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Cooking Ideas


Seth Tamwood (SethTheMuse)
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I had a few ideas of things we could use for 'realistic' cooking in the game that I thought would be likely to fit the way the game is thematically constructed. Most of what I've thought of has been simplistic, nothing requiring power, and relatively rustic and sufficiently old-timey that I think it would fit well, allowing you to expand what you make recipe-wise and how much of them at once, while still feeling like it's somewhat balanced.

First things first, I thought of those brick pizza ovens. Have you seen those?

Spoiler

outdoor-brick-pizza-oven-plans-backyard-

I'd imagine it would be used for cooking larger items than can fit in the campfire, like big meals, special higher-grade baked goods like cookies/biscuits or biscuits/scones or large bread loaves, or multiple (2-6) of the small bread loaves in one go. Pop firewood in, light it with your torch, and slide your baked goods right on in there! Maybe multiple baking slots?

If it's made with bricks, those are a pain in the butt to make enough of to create things without a lot a lot of work because you need a metric buttload of clay. Making pieces to stick together into a singular item means you could make it take a LOT of bricks, and even then multiple types of the clay being required would mean someone would have to explore to find enough of all of them.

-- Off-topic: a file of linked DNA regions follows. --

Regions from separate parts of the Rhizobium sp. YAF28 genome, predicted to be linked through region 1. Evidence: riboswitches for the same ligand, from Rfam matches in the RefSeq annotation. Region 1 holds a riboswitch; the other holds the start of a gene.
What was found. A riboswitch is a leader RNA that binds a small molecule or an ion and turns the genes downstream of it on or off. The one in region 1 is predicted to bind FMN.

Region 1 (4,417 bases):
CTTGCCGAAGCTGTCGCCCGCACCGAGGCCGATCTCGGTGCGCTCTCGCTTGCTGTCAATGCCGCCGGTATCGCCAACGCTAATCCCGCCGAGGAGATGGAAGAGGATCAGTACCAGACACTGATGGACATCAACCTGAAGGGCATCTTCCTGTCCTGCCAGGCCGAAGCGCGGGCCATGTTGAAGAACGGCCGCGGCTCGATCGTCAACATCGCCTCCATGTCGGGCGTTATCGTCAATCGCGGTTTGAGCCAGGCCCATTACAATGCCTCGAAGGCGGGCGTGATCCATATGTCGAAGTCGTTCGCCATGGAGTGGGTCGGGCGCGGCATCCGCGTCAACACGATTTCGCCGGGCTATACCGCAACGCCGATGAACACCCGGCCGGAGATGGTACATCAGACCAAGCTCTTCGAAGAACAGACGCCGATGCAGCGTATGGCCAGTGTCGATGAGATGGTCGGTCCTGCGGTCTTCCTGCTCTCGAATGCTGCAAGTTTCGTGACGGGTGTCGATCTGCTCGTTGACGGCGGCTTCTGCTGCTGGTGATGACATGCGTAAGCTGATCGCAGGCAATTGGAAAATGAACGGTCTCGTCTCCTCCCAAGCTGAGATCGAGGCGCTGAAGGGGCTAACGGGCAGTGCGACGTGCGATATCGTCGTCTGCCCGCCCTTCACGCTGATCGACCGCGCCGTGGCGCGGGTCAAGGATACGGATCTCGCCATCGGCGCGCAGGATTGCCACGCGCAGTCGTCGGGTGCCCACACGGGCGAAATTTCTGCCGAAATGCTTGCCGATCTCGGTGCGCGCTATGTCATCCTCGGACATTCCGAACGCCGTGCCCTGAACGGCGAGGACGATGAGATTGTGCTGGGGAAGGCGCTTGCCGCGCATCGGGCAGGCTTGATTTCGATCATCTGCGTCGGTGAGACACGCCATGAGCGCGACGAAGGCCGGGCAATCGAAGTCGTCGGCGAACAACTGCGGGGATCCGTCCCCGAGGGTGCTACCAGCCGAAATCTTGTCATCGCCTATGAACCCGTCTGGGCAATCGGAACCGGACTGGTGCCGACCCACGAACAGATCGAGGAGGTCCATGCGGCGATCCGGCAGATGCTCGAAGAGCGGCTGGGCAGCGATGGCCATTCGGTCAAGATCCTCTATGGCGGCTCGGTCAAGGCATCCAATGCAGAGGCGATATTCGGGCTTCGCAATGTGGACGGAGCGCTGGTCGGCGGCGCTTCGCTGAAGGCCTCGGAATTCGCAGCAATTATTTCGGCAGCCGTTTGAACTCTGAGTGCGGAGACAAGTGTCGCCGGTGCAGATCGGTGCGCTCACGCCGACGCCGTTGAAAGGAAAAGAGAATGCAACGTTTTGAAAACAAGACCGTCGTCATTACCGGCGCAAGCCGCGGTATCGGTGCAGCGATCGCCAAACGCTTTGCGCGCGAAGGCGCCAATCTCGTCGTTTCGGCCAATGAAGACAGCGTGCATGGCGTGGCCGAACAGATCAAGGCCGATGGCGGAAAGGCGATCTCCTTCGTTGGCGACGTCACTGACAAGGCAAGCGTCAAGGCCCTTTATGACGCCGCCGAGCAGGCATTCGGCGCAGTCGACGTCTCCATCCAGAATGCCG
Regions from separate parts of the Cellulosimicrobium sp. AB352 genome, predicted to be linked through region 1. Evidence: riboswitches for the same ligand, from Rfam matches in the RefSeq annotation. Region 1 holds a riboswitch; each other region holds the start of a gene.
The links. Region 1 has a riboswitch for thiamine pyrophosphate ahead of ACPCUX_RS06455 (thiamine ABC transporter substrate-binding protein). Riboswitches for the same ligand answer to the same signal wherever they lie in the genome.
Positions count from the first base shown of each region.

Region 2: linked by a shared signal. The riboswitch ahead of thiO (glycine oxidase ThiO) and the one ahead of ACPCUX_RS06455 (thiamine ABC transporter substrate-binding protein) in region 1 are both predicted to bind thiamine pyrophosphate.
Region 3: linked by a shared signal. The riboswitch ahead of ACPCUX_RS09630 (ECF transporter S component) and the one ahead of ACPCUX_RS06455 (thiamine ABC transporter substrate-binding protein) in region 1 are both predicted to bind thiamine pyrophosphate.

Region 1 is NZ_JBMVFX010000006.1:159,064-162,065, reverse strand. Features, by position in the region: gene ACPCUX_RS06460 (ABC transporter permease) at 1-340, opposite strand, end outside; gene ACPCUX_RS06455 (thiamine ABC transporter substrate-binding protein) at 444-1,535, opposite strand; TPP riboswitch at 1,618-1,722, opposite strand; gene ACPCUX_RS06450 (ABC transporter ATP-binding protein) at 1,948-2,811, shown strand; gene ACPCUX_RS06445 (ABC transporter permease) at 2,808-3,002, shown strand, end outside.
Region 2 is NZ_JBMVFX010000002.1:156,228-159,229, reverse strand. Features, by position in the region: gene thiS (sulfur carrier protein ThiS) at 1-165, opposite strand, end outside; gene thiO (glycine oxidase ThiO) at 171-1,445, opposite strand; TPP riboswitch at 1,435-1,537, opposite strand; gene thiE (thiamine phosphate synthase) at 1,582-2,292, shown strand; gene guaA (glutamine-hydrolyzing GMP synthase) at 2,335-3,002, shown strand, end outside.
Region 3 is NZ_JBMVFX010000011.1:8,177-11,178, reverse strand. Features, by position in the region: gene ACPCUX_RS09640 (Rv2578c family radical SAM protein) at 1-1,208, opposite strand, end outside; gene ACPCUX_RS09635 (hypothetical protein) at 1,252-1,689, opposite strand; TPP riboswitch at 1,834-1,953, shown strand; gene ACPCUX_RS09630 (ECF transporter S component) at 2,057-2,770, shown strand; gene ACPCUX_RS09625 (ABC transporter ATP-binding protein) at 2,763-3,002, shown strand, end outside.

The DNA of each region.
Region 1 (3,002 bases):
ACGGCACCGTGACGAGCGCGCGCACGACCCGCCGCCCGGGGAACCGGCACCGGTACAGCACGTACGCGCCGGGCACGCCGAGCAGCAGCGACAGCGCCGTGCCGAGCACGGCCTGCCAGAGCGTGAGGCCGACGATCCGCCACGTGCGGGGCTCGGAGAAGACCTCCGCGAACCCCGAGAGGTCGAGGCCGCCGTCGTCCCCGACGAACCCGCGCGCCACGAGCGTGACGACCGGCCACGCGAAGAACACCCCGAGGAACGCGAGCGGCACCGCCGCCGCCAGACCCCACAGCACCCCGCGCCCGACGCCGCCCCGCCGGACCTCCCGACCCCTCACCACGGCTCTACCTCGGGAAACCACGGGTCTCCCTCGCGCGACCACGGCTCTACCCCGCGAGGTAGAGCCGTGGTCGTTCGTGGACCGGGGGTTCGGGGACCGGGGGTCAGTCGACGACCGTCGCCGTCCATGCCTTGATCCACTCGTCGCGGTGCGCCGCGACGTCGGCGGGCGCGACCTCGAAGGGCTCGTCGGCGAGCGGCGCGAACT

The second thing I had a thought of was a big cast iron cauldron.

Spoiler

outdoor-cooking-size-10-potjie-pot-cauld

I know there's pots already, but I thought of this one mostly as a 'more expensive, makes more of the thing in one go' type of deal again. Can make larger food items like roasts (5 or 10 meat type items and salt), stews, brewed drinks using water and berries or other fruits, and maybe even add a 'dye' type of mechanic using flowers, cut grass, and other stuff that would stain. I'd hope you'd use a different cast iron pot than the one you use for food, but I'm not one to judge.

And the last thing I've thought of thus far is drying racks.

Spoiler

Dryfish_Iceland.jpg

The best way to work with meats when you don't have the firewood to make cooked stuff is obviously drying it. Would work for berries, fruits, vegetables, and herbs as well. Adding salt could up nutrition value, as well as extend the freshness, if the 'food spoiling' thing is going to be a thing. Sticks, logs, and flax twine to build one, a full day cycle (or longer) to dry the food out, and a lower saturation level than other foods made with the same items, maybe?

There's probably a lot more I could throw on here food-wise, but I'm kind of tired and this is getting long enough for the moment!

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